Cottage Housing

Cottage Housing Ordinance Adopted

On December 21, 2016, the Snohomish County Council adopted a cottage housing ordinance (Amended Ordinance No. 16-073). The adopted ordinance was amended to:

The adopted cottage housing ordinance will do the following:

  • Establish revised site layout, building orientation, open space and amenity, pedestrian circulation, and architectural and design standards;
  • Provide a density bonus for cottage housing development equal to twice that otherwise allowed in the underlying zone;
  • Allow community buildings, shared garages, and accessory structures in cottage housing developments;
  • Increase maximum building height limits to 30 feet, lot coverage allowances to 40%, and dwelling unit sizes up to 2,400 square feet for cottage housing developments;
  • Reduce most setback requirements;
  • Authorize cottage housing developments as a Permitted use in the R-9,600, R-8,400, R-7,200, T, and LMDR zones, streamlining and altering review processes for such development applications;
  • Make technical amendments to roads and access provisions;
  • Eliminate landscaping buffer requirements for cottage housing developments adjacent to R-9,600 and R-8,400 zones;
  • Allow subdivision of cottage housing developments;
  • Establish "common open space", "private open space", "community building" definitions and revise certain other definitions;
  • Generally prohibit accessory apartments in cottage housing developments; and
  • Establish a specific review fee for cottage housing developments.

The ordinance became effective on February 19, 2017.

New: Updated Checklist and Bulletin

PDS is developing a new bulletin for cottage housing (Bulletin #79 (PDF)), which summarizes the new code. A revised checklist has been developed for both SFDU and Cottage Housing, which became effective on April 3, 2017.


Snohomish County first approached cottage housing as a new housing option in 2005. As part of the Urban Centers Demonstration Program, cottage housing was envisioned as a transitional density between larger scale developments and lower density residential areas. Regionally, cottage housing was increasingly becoming a popular housing type. Many local jurisdictions like Shoreline and Mill Creek had experienced success in realizing cottage housing communities in their own backyards. Snohomish County took cues from those successes in tailoring cottage housing practices to local conditions here.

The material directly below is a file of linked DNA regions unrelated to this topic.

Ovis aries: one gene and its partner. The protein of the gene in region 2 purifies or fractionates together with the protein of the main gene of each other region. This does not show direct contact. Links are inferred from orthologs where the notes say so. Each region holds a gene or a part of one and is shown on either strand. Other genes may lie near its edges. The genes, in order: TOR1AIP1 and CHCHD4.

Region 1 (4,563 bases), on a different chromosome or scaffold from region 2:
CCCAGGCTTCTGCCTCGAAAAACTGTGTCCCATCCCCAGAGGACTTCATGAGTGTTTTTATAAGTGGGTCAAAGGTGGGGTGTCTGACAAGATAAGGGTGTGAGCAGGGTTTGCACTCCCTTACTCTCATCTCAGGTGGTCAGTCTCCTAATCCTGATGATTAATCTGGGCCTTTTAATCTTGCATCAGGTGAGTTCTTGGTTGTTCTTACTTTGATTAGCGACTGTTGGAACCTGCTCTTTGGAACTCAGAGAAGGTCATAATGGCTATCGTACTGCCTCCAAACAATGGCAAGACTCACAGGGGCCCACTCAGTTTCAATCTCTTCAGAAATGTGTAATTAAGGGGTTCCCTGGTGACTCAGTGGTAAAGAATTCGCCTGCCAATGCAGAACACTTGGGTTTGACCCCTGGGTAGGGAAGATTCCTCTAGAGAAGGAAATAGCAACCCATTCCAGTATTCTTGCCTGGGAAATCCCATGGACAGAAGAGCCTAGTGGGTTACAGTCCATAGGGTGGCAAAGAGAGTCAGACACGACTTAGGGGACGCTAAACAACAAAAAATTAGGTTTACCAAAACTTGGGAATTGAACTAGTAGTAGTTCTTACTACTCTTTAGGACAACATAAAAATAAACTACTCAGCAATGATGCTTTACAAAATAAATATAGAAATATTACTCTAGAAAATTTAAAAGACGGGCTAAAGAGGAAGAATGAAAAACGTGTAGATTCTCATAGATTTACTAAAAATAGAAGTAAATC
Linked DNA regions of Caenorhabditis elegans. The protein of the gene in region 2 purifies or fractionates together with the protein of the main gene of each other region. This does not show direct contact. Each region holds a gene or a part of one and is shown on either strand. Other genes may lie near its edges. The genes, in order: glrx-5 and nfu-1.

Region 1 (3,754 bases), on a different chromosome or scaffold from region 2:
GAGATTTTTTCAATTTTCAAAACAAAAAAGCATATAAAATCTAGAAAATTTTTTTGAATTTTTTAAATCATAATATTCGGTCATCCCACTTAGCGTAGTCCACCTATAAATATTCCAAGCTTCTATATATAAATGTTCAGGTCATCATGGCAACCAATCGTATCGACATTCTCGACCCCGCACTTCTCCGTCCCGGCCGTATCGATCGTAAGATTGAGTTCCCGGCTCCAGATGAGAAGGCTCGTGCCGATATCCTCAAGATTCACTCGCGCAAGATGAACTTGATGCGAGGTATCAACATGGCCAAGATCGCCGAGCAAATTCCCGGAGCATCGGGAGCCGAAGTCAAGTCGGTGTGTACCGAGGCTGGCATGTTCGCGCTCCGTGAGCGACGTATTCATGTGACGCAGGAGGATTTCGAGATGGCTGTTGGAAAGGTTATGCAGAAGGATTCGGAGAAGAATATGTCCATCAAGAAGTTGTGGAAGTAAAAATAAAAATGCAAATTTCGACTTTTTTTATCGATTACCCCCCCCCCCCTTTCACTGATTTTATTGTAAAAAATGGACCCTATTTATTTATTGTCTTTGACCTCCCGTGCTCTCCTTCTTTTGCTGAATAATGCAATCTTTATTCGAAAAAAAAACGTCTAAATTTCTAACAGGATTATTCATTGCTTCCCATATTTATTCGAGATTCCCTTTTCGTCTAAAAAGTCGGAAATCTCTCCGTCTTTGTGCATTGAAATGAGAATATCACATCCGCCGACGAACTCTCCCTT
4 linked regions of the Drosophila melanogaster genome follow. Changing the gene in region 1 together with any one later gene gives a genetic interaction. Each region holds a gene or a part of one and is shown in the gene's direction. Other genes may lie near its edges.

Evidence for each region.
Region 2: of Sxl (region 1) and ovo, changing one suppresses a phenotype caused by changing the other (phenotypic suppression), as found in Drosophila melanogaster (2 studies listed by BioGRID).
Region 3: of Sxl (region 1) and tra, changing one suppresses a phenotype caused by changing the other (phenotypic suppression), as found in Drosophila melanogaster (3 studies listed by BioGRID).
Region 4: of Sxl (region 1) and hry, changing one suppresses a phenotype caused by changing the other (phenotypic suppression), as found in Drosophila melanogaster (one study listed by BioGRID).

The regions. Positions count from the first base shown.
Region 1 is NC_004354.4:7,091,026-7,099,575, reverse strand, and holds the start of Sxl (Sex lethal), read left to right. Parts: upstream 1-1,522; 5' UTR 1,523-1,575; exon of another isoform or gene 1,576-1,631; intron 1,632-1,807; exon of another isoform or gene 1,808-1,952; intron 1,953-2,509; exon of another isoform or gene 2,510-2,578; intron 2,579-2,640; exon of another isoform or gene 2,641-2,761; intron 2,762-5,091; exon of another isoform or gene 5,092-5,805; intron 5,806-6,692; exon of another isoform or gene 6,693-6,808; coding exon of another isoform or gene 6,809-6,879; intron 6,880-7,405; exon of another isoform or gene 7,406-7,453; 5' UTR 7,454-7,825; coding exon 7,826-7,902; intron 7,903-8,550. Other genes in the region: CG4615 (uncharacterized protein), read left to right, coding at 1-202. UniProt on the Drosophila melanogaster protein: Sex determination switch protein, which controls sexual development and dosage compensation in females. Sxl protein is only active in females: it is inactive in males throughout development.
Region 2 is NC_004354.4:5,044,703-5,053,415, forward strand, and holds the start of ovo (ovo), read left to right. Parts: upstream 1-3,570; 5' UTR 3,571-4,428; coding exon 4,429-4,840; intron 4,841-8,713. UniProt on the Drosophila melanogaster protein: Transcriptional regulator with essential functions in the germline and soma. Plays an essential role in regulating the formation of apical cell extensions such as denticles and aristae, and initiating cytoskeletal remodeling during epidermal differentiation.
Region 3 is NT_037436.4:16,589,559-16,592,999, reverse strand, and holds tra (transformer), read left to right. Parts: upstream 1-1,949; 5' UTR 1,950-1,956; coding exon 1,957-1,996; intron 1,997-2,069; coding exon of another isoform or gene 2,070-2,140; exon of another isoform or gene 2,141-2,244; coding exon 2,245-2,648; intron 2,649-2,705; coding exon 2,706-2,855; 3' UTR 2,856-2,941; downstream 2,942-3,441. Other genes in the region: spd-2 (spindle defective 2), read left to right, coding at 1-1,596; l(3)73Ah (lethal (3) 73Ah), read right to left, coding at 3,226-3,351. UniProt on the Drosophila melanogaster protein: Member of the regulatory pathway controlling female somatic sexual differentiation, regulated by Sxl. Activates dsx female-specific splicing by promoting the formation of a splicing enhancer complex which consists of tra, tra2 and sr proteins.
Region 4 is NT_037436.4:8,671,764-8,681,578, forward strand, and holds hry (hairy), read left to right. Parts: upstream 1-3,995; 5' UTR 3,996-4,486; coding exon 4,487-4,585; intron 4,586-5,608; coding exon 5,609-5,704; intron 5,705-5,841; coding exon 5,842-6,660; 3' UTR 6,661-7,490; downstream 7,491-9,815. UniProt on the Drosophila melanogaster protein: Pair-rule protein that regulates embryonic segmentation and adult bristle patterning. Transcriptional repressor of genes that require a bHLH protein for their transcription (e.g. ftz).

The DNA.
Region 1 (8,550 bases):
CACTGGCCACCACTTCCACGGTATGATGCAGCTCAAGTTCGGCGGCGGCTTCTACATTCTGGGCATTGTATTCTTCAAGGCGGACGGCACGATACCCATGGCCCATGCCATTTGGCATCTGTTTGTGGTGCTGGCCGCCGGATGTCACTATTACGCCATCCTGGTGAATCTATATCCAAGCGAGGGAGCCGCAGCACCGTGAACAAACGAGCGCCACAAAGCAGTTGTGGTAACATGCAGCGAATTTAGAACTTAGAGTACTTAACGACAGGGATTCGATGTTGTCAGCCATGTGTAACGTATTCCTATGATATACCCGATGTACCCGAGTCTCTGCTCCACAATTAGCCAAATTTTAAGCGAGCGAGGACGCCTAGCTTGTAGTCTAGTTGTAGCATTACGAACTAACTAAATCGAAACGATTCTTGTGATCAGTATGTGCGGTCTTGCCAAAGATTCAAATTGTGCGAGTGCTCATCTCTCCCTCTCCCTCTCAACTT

As work began in 2006 on a broader set of design standards for residential development, the focus of cottage housing shifted away from urban centers and instead toward medium and low density residential areas. This led to regulations adopted in 2009, which allowed cottage housing in five residential zones and provided bulk requirements, design standards, and a new definition of cottage housing to the code.

What Cottage Housing Is

Cottage housing (PDF) is a mildly dense, small scale housing form. Units are typically built at or below 1,200 square feet with modest dimensions. By design, cottage housing is geared toward single-family tenancy and can be constructed as either attached or detached units. The nature of cottage housing is one of community where shared space and semi-private space are favored over purely private space. Cottage housing developments are usually focused around community courtyards where housing clusters numbering four to twelve units open onto the shared space.

Cottage housing can provide an affordable alternative to larger single-family homes and suit the needs of many different household types. They're especially adept at serving smaller families, single individuals, the elderly, and those with mobility challenges.

These attributes are perhaps best represented in the collage below:

How It's Regulated Now

Snohomish County cottage housing regulations are codified in SCC 30.41G. Those regulations are primarily designed to address site layout, amenities, building sizes and setbacks, and architectural features.

Cottage housing is limited to a handful of residential zones, including the following: R-9,600, R-8,400, R-7,200, T, and LDMR. As an incentive to build smaller dwelling units, the cottage housing code provides a density bonus of up to 1.2 times the underlying zoning maximum.